This week book Andover High School reviewer John Chartier takes a look at a well-known series of stories that may be responsible for luring many readers out of graphic novels and into more complex books.

As children, almost everyone reads graphic novels as a prelude to more difficult books. Whether it is because the pictures help illustrate the story better, or because the authors know the plots need to appeal to readers who have yet to explore more complex novels, these stories are often excellent ways for readers to establish a love for literature long before they dive into Harry Potter books or the classics.

In particular, the Tintin series is beloved among early readers, for its adventure, peril and nail-biting suspense. Tintin is a young adventurer and journalist who finds himself traveling all over the world and discovering countless mysteries. Along with the help of his dog, Snowy, Tintin often finds himself involved in sticky situations with a cast of crazy characters who will enchant and mystify readers for countless hours on end.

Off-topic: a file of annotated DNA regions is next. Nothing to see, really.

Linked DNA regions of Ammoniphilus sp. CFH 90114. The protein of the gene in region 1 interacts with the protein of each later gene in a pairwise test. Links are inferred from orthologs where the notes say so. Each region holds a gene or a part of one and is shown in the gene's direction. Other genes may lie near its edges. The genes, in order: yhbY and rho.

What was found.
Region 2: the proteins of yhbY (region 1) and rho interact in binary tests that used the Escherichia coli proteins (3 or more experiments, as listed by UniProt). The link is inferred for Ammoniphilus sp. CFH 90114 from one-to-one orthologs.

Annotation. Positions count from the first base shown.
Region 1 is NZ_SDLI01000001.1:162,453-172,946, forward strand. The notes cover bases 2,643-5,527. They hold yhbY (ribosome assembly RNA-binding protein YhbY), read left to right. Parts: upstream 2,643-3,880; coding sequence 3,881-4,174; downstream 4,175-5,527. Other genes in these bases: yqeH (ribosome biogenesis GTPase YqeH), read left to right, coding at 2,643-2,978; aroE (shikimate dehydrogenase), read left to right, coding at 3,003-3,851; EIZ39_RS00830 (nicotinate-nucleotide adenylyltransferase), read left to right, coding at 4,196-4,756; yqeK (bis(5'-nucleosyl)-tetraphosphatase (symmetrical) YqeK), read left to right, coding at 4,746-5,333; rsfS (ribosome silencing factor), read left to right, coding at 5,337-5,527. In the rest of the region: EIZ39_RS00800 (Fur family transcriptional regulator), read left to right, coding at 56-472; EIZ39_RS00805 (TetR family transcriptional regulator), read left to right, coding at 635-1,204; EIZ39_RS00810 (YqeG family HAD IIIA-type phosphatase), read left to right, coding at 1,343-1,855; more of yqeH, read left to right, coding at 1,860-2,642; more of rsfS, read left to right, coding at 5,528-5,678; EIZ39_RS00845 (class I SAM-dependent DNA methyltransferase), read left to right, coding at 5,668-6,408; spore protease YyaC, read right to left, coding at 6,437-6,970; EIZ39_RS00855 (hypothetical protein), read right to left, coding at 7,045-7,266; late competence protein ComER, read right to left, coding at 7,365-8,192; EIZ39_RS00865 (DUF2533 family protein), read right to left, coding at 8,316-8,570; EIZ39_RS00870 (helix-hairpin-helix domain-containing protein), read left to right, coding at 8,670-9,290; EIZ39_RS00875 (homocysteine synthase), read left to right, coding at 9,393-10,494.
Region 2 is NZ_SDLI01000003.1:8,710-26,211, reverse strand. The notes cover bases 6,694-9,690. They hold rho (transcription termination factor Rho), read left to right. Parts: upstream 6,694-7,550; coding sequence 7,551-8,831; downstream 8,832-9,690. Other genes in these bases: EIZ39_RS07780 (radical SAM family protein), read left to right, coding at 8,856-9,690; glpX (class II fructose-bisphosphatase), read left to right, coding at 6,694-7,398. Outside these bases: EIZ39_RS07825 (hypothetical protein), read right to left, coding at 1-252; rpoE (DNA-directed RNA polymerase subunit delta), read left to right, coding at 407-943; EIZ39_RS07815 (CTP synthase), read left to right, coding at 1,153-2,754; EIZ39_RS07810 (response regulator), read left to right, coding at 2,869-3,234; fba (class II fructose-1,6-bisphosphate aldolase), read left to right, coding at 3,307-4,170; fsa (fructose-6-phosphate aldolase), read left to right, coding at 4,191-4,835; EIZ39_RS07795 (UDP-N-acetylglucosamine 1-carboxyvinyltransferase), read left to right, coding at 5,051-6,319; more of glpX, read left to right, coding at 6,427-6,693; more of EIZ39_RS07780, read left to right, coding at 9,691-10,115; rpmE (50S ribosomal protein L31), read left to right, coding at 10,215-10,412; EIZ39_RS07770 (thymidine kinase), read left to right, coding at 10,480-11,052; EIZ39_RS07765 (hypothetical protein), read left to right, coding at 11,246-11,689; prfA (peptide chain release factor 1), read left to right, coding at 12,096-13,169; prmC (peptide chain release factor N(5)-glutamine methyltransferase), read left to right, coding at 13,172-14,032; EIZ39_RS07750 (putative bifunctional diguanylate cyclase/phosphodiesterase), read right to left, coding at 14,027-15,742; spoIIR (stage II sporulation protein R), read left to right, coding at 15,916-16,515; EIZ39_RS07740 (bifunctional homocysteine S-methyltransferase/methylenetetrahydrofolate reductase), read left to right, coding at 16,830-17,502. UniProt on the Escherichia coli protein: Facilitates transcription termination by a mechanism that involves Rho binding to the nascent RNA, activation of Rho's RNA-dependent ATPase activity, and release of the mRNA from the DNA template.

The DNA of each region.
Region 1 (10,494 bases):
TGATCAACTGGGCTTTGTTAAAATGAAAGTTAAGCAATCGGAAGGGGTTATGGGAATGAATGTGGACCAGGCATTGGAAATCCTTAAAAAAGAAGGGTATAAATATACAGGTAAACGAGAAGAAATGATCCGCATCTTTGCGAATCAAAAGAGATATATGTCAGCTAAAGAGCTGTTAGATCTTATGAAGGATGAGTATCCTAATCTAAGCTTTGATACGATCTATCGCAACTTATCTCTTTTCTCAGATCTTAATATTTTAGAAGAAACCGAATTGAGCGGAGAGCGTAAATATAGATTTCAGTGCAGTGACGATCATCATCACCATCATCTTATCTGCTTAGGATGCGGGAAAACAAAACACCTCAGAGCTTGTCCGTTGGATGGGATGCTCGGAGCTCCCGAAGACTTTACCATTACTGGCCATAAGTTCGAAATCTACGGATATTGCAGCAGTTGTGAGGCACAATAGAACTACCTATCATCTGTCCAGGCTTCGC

As one could imagine, the pictures in these books are excellent additions to the stories, and they serve to add a lot to the literary dimensions of the stories. Many readers will find themselves lost in the detail of the illustration.

I give The Adventures of Tintin by Herge a seven out of 10. It is an excellent segway into novels for young readers | particularly those who may be reluctant to begin reading.

The Tintin books are best suited for those readers who enjoy adventure stories but may not yet feel they are ready to attempt some of the more complicated or difficult books. They are far superior alternatives to comic books, for example, as they offer readers far more intricate plot lines at a level where more reading is required.

So head on down through thick jungles, past ancient mummies, and by swashbuckling pirates if necessary to pick up your very own copy of any of the Tintin books by Herge! Just remember, you never know where adventure might lead you | especially when it comes in the form of a good book.

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